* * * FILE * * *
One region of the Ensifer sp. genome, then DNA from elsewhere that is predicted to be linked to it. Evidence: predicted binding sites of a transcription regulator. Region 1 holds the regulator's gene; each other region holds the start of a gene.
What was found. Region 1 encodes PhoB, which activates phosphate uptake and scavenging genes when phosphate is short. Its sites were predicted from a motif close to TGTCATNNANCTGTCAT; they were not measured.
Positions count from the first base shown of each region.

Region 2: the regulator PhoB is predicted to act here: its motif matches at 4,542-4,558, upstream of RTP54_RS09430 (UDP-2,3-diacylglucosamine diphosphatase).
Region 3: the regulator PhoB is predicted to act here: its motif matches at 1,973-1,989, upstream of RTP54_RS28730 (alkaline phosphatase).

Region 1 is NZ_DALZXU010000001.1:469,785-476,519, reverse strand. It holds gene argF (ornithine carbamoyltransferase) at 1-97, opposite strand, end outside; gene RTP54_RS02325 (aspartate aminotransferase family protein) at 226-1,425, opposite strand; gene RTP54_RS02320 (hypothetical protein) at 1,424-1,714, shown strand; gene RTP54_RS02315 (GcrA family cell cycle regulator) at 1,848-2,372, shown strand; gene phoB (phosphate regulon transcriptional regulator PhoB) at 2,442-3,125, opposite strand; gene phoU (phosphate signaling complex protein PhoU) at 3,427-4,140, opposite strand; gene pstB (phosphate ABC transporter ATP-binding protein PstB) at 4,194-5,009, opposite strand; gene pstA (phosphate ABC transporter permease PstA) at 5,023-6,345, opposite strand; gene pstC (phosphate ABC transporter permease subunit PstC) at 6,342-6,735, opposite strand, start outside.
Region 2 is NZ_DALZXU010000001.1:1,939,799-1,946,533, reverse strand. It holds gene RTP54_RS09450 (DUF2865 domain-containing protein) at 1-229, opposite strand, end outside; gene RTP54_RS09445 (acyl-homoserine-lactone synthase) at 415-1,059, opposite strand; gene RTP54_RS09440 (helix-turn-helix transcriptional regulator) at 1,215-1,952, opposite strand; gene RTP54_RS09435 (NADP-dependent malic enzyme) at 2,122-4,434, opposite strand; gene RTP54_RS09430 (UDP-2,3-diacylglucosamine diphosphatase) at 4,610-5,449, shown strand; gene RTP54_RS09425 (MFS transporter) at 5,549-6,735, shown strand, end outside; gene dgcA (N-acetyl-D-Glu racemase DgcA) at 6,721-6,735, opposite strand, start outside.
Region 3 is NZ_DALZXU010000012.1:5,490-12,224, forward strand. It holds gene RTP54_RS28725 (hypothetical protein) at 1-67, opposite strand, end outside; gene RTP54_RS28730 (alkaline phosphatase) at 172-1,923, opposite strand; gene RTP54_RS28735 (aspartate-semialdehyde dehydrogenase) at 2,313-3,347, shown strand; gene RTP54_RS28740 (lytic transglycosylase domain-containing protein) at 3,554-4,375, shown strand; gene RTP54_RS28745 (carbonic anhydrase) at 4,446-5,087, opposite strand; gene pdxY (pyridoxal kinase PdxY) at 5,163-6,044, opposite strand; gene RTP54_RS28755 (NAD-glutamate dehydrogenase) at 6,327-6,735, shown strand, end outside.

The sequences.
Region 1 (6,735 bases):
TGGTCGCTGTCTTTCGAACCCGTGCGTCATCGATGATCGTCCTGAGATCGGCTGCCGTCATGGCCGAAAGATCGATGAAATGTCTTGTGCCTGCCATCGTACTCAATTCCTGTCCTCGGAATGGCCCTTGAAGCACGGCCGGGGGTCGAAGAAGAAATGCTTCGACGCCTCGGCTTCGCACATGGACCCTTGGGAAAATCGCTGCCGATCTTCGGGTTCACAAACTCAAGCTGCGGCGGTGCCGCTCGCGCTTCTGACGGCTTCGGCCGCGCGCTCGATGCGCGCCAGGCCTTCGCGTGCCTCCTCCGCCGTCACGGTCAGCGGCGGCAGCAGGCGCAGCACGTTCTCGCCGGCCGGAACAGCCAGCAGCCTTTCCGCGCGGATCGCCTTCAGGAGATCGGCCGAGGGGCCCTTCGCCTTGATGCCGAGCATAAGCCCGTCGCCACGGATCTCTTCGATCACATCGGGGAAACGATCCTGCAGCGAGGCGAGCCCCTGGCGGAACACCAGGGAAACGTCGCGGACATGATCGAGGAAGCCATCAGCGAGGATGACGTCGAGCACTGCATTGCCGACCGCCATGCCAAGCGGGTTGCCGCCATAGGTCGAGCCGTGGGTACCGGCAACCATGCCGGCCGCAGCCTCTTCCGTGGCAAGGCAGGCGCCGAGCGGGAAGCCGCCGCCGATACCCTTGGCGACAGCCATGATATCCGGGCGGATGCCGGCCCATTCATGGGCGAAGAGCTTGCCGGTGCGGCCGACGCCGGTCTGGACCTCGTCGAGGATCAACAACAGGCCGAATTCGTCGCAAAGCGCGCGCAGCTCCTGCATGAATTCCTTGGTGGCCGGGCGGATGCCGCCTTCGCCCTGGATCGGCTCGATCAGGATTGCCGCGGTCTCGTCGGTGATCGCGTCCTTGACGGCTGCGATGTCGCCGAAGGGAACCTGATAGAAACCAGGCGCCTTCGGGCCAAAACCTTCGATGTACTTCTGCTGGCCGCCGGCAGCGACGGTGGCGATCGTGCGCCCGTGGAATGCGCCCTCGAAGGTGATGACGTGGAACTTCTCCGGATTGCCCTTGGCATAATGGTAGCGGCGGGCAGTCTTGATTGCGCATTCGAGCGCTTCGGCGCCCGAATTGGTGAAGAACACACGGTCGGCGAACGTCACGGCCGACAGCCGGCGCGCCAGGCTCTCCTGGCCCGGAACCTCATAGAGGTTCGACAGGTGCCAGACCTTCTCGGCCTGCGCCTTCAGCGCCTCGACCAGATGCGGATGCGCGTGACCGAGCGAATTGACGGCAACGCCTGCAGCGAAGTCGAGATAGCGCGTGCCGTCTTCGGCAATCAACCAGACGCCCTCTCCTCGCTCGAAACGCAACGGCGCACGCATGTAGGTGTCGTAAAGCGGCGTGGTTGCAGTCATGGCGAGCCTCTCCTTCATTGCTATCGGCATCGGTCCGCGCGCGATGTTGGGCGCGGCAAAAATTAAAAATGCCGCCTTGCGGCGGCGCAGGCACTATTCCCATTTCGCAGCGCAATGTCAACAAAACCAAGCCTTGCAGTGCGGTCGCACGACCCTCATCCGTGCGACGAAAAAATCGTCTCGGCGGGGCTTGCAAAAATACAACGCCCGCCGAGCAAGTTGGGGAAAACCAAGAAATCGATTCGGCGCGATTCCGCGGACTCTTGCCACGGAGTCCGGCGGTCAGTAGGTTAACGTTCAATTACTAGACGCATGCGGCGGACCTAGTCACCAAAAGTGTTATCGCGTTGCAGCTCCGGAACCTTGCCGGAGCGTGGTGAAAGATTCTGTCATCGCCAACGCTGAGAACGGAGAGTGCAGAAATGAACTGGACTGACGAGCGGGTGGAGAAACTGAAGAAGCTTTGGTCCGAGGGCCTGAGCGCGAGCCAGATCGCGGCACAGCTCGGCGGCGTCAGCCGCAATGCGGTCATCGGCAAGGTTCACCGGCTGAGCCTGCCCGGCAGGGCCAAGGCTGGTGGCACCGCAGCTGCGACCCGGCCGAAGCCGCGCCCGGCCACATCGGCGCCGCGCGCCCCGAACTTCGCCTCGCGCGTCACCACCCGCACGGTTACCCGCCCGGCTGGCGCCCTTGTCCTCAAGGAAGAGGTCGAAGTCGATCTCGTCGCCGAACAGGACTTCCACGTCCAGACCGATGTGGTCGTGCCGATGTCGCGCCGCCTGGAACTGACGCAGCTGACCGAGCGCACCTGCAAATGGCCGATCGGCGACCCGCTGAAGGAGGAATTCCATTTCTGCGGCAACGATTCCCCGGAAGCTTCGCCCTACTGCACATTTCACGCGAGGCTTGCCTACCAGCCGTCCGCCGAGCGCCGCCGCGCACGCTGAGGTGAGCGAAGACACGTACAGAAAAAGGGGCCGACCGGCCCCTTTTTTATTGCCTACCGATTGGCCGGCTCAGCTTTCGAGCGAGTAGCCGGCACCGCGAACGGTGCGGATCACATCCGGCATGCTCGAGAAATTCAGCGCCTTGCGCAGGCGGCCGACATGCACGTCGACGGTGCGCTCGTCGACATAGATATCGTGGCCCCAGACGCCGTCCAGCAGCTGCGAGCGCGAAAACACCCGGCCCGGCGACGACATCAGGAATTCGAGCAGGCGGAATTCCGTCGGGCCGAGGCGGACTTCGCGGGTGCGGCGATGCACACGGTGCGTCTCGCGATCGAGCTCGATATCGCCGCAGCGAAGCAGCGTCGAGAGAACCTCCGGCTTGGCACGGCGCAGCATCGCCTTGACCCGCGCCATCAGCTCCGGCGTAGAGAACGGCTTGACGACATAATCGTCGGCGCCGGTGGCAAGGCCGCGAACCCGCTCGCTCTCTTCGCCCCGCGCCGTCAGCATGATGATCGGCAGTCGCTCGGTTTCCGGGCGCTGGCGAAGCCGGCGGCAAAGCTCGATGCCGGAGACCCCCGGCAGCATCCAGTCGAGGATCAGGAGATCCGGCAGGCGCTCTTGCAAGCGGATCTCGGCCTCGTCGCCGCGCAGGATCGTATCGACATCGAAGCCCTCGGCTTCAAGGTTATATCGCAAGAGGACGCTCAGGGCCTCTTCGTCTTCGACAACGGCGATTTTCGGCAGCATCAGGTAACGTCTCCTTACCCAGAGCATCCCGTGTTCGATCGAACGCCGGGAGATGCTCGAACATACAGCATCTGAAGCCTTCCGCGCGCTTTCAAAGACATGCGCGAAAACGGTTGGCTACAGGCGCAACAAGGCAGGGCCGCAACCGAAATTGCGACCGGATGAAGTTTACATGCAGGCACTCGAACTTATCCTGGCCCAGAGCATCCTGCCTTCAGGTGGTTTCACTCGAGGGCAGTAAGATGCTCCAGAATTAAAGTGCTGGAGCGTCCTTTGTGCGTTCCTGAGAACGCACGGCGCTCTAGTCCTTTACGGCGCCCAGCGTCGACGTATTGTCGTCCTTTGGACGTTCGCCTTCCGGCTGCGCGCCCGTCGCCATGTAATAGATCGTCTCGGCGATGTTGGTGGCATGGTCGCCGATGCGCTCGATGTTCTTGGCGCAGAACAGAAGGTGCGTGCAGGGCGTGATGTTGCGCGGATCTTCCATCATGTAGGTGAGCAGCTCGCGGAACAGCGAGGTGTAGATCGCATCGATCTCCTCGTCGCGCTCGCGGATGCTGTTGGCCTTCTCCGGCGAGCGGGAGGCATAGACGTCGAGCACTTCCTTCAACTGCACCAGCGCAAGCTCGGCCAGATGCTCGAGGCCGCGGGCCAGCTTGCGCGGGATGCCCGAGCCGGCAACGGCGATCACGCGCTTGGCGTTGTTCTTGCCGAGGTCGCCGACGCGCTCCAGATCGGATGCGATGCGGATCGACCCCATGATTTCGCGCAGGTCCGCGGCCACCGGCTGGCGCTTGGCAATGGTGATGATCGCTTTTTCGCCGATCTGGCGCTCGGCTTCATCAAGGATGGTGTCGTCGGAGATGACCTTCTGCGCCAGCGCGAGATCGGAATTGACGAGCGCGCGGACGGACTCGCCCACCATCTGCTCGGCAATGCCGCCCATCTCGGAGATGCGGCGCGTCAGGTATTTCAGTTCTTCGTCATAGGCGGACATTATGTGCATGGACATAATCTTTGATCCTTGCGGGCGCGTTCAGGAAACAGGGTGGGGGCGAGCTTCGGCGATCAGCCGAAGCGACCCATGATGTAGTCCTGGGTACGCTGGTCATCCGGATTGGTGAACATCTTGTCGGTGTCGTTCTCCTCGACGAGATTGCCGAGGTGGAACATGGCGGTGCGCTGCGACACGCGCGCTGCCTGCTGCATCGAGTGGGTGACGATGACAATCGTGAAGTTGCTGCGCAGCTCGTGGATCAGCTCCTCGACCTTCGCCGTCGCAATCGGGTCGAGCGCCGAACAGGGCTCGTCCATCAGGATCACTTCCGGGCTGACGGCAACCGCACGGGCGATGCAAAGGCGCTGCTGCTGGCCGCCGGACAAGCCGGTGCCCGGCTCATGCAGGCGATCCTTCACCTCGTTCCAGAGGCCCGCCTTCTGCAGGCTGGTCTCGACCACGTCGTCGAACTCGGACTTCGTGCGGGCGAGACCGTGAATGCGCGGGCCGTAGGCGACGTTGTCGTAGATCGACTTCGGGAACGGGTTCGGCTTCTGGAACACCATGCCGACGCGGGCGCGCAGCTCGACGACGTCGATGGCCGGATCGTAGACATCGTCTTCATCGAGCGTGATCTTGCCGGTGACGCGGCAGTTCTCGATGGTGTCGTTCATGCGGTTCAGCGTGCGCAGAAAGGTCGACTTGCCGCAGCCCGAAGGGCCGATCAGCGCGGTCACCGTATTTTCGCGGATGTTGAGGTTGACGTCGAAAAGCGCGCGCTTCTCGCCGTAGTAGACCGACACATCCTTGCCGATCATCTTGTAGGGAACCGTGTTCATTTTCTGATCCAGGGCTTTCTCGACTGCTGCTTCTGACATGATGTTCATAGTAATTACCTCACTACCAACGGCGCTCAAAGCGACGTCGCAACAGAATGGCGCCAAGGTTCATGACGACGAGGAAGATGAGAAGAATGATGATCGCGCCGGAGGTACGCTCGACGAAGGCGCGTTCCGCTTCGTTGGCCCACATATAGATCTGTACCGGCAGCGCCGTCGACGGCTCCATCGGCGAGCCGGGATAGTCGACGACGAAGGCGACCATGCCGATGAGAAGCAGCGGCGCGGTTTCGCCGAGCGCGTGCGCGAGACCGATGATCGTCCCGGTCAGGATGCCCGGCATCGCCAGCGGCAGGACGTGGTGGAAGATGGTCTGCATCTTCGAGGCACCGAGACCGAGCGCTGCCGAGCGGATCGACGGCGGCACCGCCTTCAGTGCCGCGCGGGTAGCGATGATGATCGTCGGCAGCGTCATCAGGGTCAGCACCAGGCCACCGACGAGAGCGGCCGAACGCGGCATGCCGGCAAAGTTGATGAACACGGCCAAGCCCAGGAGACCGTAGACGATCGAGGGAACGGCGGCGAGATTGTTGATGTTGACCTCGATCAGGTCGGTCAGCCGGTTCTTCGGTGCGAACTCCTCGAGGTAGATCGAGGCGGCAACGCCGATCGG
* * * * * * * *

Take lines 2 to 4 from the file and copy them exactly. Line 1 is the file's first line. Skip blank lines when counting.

What was found. Region 1 encodes PhoB, which activates phosphate uptake and scavenging genes when phosphate is short. Its sites were predicted from a motif close to TGTCATNNANCTGTCAT; they were not measured.
Positions count from the first base shown of each region.

Region 2: the regulator PhoB is predicted to act here: its motif matches at 4,542-4,558, upstream of RTP54_RS09430 (UDP-2,3-diacylglucosamine diphosphatase).